Vicharee “Taew” Vichit-Vadakan is an uncommon thinker. After returning from the US, where she worked in retail consulting for major brands including Victoria’s Secret and Bath & Body Works, she opened Bangkok’s first true community-oriented commercial space, The Commons Thonglor
. With her second project now open in Sala Daeng
, she talks with us about building for the community and giving back.
How did this project come together?
We were approached by the landowner. He had previously rented out the land to a restaurant [Treecreeper] that was closing down. The plot was a nice size. It’s 3,000 sq meters, so a little bit smaller than Thonglor. But I love this street—it has so many creative, dynamic businesses—and when I saw the property, I fell in love with the beautiful banyan tree out front.
What do you think about the current state of development in Bangkok?
Big mixed-used projects are popping up everywhere now. What’s missing are smaller places built for the community, with programming that comes first. A lot of big projects build first and then think about what to put in—we come up with programming before we even think about the design.
How can projects like The Commons help the city? There’s little to no urban planning here.
Not just that—there aren’t a lot of community spaces, either. When I came back to Thailand from the US, I had two small kids, and I didn’t know where to take them. There were no public libraries, no community centers, no playgrounds that were really usable. If you just moved here and were trying to meet new people, it was hard to do that. You could go to a mall, but that’s not necessarily where you want to spend your time with small kids. That’s the frustration.
How is the community around Sala Daeng changing?
There will be a lot of new businesses coming into the area [in the coming years]. If we have programming that’s authentic and good for the neighborhood, it helps everyone. Take Guss Damn Good
, for example. Their first location is on this soi, and we invited them to join The Commons. At first glance, it would make no sense for them to open another location just a few steps down, but they decided to offer a slightly different concept and product, because they love this neighborhood [and] saw it as an opportunity to further strengthen Sala Daeng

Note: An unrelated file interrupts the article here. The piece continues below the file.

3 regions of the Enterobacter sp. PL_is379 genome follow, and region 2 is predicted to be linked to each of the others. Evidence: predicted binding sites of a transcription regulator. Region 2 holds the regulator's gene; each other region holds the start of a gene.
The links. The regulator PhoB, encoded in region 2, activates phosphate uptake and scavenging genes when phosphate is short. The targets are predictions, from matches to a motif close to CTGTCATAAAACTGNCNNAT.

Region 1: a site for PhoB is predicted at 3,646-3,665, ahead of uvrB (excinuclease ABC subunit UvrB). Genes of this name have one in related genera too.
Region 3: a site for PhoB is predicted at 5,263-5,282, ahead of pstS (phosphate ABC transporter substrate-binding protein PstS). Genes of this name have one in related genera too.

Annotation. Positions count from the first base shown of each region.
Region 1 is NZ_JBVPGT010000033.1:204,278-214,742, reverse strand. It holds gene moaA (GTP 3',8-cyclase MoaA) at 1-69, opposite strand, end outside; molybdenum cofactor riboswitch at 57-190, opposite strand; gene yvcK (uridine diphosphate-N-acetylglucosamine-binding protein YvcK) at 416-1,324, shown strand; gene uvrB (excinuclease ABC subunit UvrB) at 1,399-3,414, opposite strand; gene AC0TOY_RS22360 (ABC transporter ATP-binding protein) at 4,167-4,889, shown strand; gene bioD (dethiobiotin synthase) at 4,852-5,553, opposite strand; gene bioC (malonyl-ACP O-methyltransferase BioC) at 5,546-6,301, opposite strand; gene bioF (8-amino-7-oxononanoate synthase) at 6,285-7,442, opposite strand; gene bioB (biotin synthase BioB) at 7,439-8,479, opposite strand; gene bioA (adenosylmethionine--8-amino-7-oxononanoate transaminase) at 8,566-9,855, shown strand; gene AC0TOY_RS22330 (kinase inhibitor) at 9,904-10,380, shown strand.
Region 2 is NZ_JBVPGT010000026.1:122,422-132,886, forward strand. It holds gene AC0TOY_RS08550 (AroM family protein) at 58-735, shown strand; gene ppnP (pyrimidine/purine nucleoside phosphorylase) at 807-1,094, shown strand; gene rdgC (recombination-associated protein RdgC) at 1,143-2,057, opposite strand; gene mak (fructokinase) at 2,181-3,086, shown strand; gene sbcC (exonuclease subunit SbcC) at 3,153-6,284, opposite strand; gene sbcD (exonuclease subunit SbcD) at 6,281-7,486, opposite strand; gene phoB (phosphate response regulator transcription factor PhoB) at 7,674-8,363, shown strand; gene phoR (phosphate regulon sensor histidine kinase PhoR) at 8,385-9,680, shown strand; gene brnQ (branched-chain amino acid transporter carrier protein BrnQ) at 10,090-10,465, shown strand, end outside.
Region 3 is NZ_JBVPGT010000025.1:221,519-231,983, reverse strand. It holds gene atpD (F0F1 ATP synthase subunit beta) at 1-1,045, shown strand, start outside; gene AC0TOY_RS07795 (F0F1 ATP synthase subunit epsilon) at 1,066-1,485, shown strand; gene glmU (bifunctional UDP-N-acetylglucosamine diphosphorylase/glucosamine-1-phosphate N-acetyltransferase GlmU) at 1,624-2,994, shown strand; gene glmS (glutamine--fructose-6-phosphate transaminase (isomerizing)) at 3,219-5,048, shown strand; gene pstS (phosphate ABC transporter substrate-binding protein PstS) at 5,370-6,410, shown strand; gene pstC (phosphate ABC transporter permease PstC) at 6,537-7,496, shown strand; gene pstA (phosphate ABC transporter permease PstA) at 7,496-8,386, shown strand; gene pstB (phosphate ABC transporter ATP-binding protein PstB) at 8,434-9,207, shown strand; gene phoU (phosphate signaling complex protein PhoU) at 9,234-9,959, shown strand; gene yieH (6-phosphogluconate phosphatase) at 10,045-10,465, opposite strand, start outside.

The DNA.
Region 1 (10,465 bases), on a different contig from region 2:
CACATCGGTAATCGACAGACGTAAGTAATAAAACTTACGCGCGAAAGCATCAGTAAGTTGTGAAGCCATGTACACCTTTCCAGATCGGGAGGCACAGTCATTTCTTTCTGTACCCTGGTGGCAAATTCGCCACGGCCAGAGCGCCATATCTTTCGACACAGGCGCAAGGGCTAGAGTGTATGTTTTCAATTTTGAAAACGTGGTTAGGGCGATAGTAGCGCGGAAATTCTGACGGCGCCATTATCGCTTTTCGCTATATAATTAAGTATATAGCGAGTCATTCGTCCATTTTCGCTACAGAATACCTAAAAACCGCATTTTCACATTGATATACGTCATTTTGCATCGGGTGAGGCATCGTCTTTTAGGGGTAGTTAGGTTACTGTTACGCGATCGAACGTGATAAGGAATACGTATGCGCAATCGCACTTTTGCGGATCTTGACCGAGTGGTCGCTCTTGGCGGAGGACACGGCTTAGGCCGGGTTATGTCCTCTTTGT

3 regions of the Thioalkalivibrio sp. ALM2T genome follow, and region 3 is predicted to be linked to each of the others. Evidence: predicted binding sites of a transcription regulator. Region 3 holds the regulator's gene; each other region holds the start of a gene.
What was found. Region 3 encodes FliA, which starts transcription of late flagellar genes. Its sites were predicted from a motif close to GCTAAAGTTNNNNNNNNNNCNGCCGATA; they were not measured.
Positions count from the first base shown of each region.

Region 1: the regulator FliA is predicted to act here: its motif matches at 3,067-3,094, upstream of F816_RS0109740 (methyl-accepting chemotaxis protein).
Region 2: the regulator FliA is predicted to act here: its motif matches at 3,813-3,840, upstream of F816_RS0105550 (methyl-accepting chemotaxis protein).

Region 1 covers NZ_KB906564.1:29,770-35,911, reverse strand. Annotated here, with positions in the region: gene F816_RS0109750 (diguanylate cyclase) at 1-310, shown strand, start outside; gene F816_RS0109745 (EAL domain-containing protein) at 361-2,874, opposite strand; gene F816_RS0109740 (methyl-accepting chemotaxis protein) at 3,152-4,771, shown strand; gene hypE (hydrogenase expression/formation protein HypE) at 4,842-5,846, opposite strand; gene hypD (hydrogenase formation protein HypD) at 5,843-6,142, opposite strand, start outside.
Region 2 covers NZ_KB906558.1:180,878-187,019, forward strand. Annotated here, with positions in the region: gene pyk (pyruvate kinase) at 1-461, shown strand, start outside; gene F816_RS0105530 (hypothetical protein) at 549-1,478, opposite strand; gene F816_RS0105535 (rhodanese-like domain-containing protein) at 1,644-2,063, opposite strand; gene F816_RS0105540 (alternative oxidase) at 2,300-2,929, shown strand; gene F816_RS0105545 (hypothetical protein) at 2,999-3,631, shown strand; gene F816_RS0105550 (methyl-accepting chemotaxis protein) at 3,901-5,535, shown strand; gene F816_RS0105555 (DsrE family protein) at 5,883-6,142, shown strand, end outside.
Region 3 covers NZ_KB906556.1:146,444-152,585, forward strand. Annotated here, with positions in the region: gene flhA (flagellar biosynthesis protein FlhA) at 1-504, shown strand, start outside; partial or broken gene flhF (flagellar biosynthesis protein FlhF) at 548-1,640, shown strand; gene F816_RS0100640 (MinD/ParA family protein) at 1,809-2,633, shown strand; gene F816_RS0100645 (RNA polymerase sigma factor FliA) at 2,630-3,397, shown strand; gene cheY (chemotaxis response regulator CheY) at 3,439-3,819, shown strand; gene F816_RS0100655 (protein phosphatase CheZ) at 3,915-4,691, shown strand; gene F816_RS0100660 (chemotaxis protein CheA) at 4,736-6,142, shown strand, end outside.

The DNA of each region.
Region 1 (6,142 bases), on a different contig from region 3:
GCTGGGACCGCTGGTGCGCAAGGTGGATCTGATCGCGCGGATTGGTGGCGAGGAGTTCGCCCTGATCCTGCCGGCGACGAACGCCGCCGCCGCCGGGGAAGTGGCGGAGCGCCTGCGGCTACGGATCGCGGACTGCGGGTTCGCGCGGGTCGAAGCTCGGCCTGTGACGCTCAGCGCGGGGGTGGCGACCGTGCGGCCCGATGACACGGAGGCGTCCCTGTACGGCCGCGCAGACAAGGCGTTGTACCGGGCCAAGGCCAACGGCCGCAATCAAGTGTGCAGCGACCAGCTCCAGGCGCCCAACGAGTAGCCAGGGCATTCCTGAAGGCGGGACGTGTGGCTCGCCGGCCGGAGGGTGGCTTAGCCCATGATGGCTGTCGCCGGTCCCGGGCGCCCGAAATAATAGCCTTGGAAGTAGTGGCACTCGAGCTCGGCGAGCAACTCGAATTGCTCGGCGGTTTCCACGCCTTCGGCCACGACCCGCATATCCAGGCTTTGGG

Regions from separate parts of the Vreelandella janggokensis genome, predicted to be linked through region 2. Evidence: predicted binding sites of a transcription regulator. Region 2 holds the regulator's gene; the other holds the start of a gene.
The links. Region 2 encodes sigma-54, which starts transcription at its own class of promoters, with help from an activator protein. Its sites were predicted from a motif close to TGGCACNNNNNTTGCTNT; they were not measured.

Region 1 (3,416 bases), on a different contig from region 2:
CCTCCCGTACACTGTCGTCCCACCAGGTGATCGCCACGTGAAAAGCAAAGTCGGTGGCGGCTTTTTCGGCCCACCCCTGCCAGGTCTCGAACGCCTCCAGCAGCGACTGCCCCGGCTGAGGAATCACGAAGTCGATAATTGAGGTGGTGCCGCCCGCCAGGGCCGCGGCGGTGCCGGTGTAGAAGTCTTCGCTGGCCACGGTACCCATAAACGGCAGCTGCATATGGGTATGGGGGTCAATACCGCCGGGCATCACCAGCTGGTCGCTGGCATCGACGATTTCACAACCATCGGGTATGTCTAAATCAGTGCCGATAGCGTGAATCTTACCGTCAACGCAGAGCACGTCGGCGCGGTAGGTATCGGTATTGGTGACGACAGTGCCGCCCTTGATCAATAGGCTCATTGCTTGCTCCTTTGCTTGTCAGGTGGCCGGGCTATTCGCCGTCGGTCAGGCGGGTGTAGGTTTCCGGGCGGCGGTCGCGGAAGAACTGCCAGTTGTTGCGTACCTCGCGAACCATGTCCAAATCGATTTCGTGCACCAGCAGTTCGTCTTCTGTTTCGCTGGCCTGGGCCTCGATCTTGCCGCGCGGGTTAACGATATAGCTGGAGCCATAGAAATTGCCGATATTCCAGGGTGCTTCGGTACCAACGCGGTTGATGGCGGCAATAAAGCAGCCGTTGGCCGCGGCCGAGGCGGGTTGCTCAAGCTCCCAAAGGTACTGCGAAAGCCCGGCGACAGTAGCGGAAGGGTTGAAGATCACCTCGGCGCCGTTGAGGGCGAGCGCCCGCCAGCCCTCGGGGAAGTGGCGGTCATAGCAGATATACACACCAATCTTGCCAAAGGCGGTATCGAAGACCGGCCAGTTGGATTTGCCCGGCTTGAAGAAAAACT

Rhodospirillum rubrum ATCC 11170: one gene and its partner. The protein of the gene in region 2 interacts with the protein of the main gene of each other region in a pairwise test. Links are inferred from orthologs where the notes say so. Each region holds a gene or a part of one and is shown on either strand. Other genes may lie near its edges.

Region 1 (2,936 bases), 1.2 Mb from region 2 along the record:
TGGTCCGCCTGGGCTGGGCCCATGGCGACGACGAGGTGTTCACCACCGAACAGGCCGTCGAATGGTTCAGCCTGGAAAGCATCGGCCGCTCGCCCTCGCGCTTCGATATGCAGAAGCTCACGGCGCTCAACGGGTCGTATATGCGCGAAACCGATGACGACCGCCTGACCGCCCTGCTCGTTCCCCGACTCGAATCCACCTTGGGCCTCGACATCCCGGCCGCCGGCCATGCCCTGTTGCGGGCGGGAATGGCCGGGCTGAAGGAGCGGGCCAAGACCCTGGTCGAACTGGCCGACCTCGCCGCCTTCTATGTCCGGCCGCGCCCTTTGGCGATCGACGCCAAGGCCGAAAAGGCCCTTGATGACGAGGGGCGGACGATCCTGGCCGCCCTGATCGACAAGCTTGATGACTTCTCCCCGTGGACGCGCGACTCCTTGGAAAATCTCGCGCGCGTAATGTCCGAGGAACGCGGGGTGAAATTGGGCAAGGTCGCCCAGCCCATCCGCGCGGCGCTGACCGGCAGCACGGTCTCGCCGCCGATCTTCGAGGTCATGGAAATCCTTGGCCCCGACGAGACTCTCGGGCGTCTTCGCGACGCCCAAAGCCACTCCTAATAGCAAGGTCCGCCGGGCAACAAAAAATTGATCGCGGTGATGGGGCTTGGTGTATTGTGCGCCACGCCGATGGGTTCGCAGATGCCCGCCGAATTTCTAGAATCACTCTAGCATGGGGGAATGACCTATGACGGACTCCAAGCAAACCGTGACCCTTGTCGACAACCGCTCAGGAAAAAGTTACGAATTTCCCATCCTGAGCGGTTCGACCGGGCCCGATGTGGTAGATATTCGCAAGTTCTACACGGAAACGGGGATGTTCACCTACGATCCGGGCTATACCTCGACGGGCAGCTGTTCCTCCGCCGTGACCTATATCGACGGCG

“What’s missing are smaller places built for the community”
Can you tell us about the design process?
We worked with the architectural firm DEPT again. They studied the neighborhood and found that the first railway in Thailand went from Pak Nam to Hua Lamphong, with a little station here with a red roof—in Thai, “sala daeng.” If you look at this soi (Sala Daeng Soi 1), the street sign says “Gotche.” They found out that he was the train conductor at the time. They took all of that as inspiration.
How did sustainability factor into it?
We wanted to use less energy and not have everything enclosed and blasting AC. But we also understood that, for Thai people to sit outdoors, we had to make it comfortable. So a lot of thought went into the air flow, the wind direction and putting fans in the right areas to increase ventilation.
We’re not LEED-certified or anything like that, but we try to be environmentally-friendly with our initiatives. We have a community fridge and encourage our food vendors to put their surplus ingredients that would otherwise go to waste into it. Thai SOS
collects the food and brings it to orphanages and halfway homes. And we don’t sell plastic water bottles. We have drinking water stations, and the donation money from them goes back to the community
Tell us more about those initiatives.
Every month, we work with the district to give that donation money to someone in the community who’s in need. In Thonglor, we met a 76-year-old lady living totally alone—no family, no kids—trying to survive on B700 a month. She could hardly find food to eat. She was walking around trying to find a job—she even stopped at construction sites and asked for work. No one would give her one, though, because she’s 76 and looks frail. But she’s healthy and wanted to work, so we offered her a job at The Commons. Now, if you go there, you’ll see her selling our products. She has so many great stories to tell.
What can we expect in Sala Daeng?
We’ve only invited a third of our tenants from Thonglor. Another third are more established brands—not chains, but ones that have locations somewhere else, like Boon Tong Kee
and Draft Land. The other third are new players that didn’t have any outlets. Like the dim sum place, Yumcha. The chef is coming from Hong Kong. He came and cooked for us, and it was amazing. There’s a yogurt bar called Lykke—it was born out of two women who started making yogurt at home.
What’s The Platform all about?
I’ve met so many talented, interesting people who don’t necessarily want to invest millions into opening their own business. They just want to teach. And these businesses all have different peak times. Musicians at night, art teachers during the day, fitness instructors in the morning or after work. So I thought, why not take the idea of a vacation timeshare but adapt it to the space? There’s one big hall, a smaller studio, a kitchen area that’s fully equipped so chefs can host private dinners, a grass lawn at the top for kids’ activities. The programs will change, so you can come often, try new things, meet new people. We’re trying to make it so that you can buy credits and use them for any activity.